The bacterium Helicobacter pylori induces gastric inflammation and predisposes to cancer. H. pylori-infected epithelial cells secrete cytokines and chemokines and undergo DNA-damage. We show that the host cell's mitochondrial apoptosis system contributes to cytokine secretion and DNA-damage in the absence of cell death. H. pylori induced secretion of cytokines/chemokines from epithelial cells, dependent on the mitochondrial apoptosis machinery. A signalling step was identified in the release of mitochondrial Smac/DIABLO, which was required for alternative NF-κB-activation and contributed to chemokine secretion. The bacterial cag-pathogenicity island and bacterial muropeptide triggered mitochondrial host cell signals through the pattern recognition receptor NOD1. H. pylori-induced DNA-damage depended on mitochondrial apoptosis signals and the caspase-activated DNAse. In biopsies from H. pylori-positive patients, we observed a correlation of Smac-levels and inflammation. Non-apoptotic cells in these samples showed evidence of caspase-3-activation, correlating with phosphorylation of the DNA-damage response kinase ATM. Thus, H. pylori activates the mitochondrial apoptosis pathway to a sub-lethal level. During infection, Smac has a cytosolic, pro-inflammatory role in the absence of apoptosis. Further, DNA-damage through sub-lethal mitochondrial signals is likely to contribute to mutagenesis and cancer development.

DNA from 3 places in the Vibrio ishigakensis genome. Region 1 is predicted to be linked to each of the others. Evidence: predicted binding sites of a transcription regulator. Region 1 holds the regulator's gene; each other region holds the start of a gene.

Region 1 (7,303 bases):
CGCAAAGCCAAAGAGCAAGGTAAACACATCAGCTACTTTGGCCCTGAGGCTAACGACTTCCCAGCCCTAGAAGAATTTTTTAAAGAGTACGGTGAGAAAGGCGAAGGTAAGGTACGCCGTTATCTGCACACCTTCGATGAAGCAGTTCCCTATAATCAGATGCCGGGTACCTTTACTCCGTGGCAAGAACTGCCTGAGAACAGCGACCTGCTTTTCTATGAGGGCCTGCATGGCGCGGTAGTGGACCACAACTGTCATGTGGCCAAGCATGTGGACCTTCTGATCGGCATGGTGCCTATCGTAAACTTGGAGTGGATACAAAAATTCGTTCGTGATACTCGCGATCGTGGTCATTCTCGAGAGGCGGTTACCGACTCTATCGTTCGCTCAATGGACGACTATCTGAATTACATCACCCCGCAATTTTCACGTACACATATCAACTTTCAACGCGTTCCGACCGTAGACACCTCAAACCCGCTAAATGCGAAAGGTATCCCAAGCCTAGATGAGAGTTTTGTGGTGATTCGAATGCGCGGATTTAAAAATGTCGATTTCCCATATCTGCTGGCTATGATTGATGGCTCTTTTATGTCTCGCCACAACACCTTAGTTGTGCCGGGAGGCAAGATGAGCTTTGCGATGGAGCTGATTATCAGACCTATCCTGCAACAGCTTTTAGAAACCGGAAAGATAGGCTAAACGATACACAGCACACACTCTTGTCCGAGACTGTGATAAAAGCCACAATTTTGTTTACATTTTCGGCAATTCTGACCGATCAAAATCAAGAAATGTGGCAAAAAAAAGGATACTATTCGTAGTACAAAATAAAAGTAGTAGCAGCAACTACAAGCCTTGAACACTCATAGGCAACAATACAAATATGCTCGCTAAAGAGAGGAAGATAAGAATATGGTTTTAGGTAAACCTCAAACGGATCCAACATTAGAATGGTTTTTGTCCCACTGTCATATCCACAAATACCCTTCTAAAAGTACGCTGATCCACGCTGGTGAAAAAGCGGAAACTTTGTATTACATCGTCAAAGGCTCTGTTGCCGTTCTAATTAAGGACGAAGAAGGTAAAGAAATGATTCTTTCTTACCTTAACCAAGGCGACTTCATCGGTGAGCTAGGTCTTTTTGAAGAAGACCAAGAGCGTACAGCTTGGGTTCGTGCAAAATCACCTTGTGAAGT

© 2022. The Author(s).